>fanless (convection cooled via a heat spreader to the aluminum case,
>and basically rocks.
>
>I'm using one with pfSense (a freeBSD based firewall distribution)
>and its very slick.    routing tons of connections (bittorrent) to
>my 30Mbps internet, it uses only 3-5% of its CPU, I've been told it
>can handle AES IPSEC vpns up to about 100Mbps, and 400-500Mbps
>simple NAT routing.
>
>--
>john r pierce                                      37N 122W
>somewhere on the middle of the left coast

John
Thanks for your comments.  In the particular application, I used the
word "server" only in the sense that GUI is only rarely used, and CPU
speed isn't an issue.  The data the server holds has other "primary"
copies elsewhere, so if some corruption or damage occurs, it can be
restored within acceptable time.  Thus, I am not interested in ECC
memory or RAID for this situation, although I do appreciate the need
for servers with mission-critical data.  As a former employee of
Tandem Computers, mirroring, backup, check-everything, dual
everything is in my blood.

David

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Re: [CentOS] Intel NUC? Any experience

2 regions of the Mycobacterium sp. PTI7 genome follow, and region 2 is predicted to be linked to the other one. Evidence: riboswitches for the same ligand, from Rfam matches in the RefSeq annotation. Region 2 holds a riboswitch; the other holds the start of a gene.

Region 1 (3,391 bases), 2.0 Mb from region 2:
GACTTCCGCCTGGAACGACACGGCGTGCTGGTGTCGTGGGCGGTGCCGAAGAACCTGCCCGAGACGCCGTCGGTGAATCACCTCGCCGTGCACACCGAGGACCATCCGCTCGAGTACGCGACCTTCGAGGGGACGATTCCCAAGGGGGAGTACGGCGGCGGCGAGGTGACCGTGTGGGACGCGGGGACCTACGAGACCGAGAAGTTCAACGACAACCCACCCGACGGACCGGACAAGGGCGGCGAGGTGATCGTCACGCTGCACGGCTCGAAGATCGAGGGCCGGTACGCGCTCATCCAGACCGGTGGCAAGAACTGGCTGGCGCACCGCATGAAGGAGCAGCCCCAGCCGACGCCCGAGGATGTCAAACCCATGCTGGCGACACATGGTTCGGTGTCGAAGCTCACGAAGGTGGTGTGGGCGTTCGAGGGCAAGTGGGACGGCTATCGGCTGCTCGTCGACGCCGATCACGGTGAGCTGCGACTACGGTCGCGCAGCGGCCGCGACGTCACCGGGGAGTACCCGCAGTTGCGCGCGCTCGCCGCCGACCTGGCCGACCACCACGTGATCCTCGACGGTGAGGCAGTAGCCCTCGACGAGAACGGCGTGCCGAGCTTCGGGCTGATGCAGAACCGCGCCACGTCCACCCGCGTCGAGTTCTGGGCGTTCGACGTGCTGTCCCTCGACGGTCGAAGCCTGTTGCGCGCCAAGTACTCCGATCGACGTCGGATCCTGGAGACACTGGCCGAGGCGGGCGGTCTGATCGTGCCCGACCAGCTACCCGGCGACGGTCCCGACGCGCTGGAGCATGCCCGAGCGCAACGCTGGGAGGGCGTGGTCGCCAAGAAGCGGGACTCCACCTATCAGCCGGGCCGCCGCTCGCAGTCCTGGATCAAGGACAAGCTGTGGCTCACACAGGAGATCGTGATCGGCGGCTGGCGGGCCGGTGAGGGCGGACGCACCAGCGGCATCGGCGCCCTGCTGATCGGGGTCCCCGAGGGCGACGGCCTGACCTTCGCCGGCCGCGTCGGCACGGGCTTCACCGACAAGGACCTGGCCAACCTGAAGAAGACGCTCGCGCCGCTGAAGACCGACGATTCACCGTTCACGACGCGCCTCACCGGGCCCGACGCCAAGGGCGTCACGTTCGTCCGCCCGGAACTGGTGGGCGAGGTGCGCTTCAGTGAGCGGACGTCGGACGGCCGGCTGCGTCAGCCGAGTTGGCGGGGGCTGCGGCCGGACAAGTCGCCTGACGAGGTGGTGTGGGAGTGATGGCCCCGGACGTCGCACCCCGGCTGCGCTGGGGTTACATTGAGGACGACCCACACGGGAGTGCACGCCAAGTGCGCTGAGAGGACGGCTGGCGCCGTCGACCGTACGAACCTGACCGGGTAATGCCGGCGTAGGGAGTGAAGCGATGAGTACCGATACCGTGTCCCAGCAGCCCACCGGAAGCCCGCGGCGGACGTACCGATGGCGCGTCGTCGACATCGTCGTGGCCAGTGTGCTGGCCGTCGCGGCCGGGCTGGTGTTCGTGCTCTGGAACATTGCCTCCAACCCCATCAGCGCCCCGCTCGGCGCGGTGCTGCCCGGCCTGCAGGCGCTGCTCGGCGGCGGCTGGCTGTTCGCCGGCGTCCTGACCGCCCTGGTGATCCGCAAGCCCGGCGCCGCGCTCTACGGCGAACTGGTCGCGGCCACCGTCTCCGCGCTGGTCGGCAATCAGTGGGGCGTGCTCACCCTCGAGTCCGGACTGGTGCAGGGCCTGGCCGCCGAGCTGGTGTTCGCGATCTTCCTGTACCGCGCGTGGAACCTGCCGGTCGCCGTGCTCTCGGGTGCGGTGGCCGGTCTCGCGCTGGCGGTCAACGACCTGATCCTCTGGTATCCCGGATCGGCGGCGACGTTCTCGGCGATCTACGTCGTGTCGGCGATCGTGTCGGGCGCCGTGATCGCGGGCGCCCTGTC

Valeri Galtsev

On Thu, January 8, 2015 5:40 pm, david wrote:

> At 01:54 PM 1/8/2015, John R Pierce wrote:
>>On 1/8/2015 11:32 AM, david wrote:
>>>The price point of Intel's NUC unit makes it attractive to use as a
>>>server that doesn't have significant computational load.  In my
>>>environment, a USB connected hard-drive could provide all the
>>>storage needed.  I wonder if anyone has had experience with it, and can
>>> answer:
>>
>>IMHO, its totally unsuitable as a server, there are many better choices.
>>
>>A) there's no ECC, and servers tend to keep data in memory for a
>>long time.  soft bit errors in gigabytes of memory are a more
>>frequent occurance than you might think.  With a file server, that
>>corrupt data stands a good chance of ending up back on disk, where
>>it becomes permanent silent data corruption.
>>
>>B) a single USB drive is a very poor choice for any sort of server,
>>there's no redundancy whatsoever.  When (not if) that drive croaks,
>>you lose everything.
>>
>>something like an HP Microserver is a much better choice for a SOHO
>>server.   Been running one of the older N40L models here for 2+
>>years, running FreeNAS, although it certainly can run CentOS.
>>supports 8 or 16GB ram, with ECC, and has 4 SATA drive bays.  Mine
>>has 4x3TB in raidz (like raid5) for 7.3TiB total usable storage, I
>>have no trouble reading or writing at near gigE speeds.